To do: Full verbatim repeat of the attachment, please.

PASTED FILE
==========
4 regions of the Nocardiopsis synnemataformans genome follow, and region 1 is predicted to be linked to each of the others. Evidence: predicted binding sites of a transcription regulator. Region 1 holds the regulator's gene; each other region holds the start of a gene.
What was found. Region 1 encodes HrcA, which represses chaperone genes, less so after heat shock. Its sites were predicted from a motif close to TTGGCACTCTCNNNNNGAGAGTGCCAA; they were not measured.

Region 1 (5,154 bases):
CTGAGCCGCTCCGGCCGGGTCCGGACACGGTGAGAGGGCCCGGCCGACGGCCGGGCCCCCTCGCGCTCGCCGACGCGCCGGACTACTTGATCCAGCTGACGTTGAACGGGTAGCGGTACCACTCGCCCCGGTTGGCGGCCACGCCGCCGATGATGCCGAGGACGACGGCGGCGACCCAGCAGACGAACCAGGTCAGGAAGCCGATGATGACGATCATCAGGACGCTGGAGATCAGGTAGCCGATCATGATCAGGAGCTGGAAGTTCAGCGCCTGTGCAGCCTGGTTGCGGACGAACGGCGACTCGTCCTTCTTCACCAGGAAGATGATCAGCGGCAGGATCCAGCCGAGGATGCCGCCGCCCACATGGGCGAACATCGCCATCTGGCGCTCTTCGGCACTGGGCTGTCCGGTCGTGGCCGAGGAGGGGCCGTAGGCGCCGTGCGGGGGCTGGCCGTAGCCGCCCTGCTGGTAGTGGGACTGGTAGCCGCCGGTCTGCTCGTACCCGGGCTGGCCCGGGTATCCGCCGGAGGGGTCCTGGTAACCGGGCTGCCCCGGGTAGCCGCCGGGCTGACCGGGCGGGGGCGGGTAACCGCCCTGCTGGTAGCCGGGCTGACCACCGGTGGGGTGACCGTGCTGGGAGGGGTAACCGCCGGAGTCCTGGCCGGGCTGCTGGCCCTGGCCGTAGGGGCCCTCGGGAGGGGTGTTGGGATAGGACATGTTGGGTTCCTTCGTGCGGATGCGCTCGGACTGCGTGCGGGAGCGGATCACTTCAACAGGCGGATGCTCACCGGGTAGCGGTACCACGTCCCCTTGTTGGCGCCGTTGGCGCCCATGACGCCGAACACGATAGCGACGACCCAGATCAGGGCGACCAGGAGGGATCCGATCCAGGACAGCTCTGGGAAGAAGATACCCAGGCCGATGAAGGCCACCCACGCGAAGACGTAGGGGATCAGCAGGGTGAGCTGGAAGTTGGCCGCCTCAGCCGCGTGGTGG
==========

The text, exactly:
4 regions of the Nocardiopsis synnemataformans genome follow, and region 1 is predicted to be linked to each of the others. Evidence: predicted binding sites of a transcription regulator. Region 1 holds the regulator's gene; each other region holds the start of a gene.
What was found. Region 1 encodes HrcA, which represses chaperone genes, less so after heat shock. Its sites were predicted from a motif close to TTGGCACTCTCNNNNNGAGAGTGCCAA; they were not measured.

Region 1 (5,154 bases):
CTGAGCCGCTCCGGCCGGGTCCGGACACGGTGAGAGGGCCCGGCCGACGGCCGGGCCCCCTCGCGCTCGCCGACGCGCCGGACTACTTGATCCAGCTGACGTTGAACGGGTAGCGGTACCACTCGCCCCGGTTGGCGGCCACGCCGCCGATGATGCCGAGGACGACGGCGGCGACCCAGCAGACGAACCAGGTCAGGAAGCCGATGATGACGATCATCAGGACGCTGGAGATCAGGTAGCCGATCATGATCAGGAGCTGGAAGTTCAGCGCCTGTGCAGCCTGGTTGCGGACGAACGGCGACTCGTCCTTCTTCACCAGGAAGATGATCAGCGGCAGGATCCAGCCGAGGATGCCGCCGCCCACATGGGCGAACATCGCCATCTGGCGCTCTTCGGCACTGGGCTGTCCGGTCGTGGCCGAGGAGGGGCCGTAGGCGCCGTGCGGGGGCTGGCCGTAGCCGCCCTGCTGGTAGTGGGACTGGTAGCCGCCGGTCTGCTCGTACCCGGGCTGGCCCGGGTATCCGCCGGAGGGGTCCTGGTAACCGGGCTGCCCCGGGTAGCCGCCGGGCTGACCGGGCGGGGGCGGGTAACCGCCCTGCTGGTAGCCGGGCTGACCACCGGTGGGGTGACCGTGCTGGGAGGGGTAACCGCCGGAGTCCTGGCCGGGCTGCTGGCCCTGGCCGTAGGGGCCCTCGGGAGGGGTGTTGGGATAGGACATGTTGGGTTCCTTCGTGCGGATGCGCTCGGACTGCGTGCGGGAGCGGATCACTTCAACAGGCGGATGCTCACCGGGTAGCGGTACCACGTCCCCTTGTTGGCGCCGTTGGCGCCCATGACGCCGAACACGATAGCGACGACCCAGATCAGGGCGACCAGGAGGGATCCGATCCAGGACAGCTCTGGGAAGAAGATACCCAGGCCGATGAAGGCCACCCACGCGAAGACGTAGGGGATCAGCAGGGTGAGCTGGAAGTTGGCCGCCTCAGCCGCGTGGTGG